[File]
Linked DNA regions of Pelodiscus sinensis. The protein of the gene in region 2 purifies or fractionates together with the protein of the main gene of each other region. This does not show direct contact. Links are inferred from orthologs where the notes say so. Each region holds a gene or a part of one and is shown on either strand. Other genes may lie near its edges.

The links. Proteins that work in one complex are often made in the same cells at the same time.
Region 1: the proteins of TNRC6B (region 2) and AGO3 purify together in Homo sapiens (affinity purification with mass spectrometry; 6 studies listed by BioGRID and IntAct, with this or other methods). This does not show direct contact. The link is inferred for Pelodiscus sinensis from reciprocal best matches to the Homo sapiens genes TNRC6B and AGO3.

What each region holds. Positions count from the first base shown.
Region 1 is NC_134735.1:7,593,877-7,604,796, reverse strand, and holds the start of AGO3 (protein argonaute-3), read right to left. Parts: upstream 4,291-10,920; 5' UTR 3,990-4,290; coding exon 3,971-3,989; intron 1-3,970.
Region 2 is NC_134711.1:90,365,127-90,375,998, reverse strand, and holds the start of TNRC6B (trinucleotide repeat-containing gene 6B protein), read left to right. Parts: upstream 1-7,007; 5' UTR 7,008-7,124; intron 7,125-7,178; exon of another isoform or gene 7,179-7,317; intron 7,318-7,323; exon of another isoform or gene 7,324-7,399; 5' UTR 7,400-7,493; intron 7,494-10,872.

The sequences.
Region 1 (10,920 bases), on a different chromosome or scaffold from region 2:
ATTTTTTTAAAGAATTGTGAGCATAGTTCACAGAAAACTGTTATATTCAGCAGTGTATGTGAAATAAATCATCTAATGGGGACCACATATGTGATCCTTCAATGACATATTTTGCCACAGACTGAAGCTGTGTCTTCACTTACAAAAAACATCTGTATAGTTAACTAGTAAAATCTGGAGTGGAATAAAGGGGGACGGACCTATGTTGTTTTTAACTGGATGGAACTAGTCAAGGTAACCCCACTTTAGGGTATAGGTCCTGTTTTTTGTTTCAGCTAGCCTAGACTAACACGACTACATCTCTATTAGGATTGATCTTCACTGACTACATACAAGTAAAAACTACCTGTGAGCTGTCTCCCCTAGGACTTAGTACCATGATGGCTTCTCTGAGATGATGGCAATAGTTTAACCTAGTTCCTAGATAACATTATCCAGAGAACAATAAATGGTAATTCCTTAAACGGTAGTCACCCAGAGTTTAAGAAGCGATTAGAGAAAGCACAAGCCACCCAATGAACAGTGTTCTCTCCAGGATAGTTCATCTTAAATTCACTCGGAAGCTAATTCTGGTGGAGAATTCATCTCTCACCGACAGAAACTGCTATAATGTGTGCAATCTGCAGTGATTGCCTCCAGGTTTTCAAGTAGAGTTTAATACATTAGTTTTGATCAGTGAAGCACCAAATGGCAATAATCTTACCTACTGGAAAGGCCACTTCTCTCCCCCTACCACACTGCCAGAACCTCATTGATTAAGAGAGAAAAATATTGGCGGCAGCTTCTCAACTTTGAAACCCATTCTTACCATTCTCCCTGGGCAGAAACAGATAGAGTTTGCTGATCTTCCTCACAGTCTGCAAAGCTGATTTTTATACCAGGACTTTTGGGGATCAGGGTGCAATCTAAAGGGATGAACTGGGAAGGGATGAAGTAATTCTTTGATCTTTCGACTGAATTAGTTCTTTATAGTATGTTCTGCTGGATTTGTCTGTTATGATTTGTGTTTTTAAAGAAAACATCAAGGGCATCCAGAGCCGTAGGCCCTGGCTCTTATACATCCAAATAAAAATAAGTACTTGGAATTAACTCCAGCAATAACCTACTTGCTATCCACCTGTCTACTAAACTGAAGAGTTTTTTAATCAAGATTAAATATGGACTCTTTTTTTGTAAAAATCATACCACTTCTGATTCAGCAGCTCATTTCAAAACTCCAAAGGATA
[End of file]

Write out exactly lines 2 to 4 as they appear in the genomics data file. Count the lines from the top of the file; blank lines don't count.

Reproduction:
The links. Proteins that work in one complex are often made in the same cells at the same time.
Region 1: the proteins of TNRC6B (region 2) and AGO3 purify together in Homo sapiens (affinity purification with mass spectrometry; 6 studies listed by BioGRID and IntAct, with this or other methods). This does not show direct contact. The link is inferred for Pelodiscus sinensis from reciprocal best matches to the Homo sapiens genes TNRC6B and AGO3.

What each region holds. Positions count from the first base shown.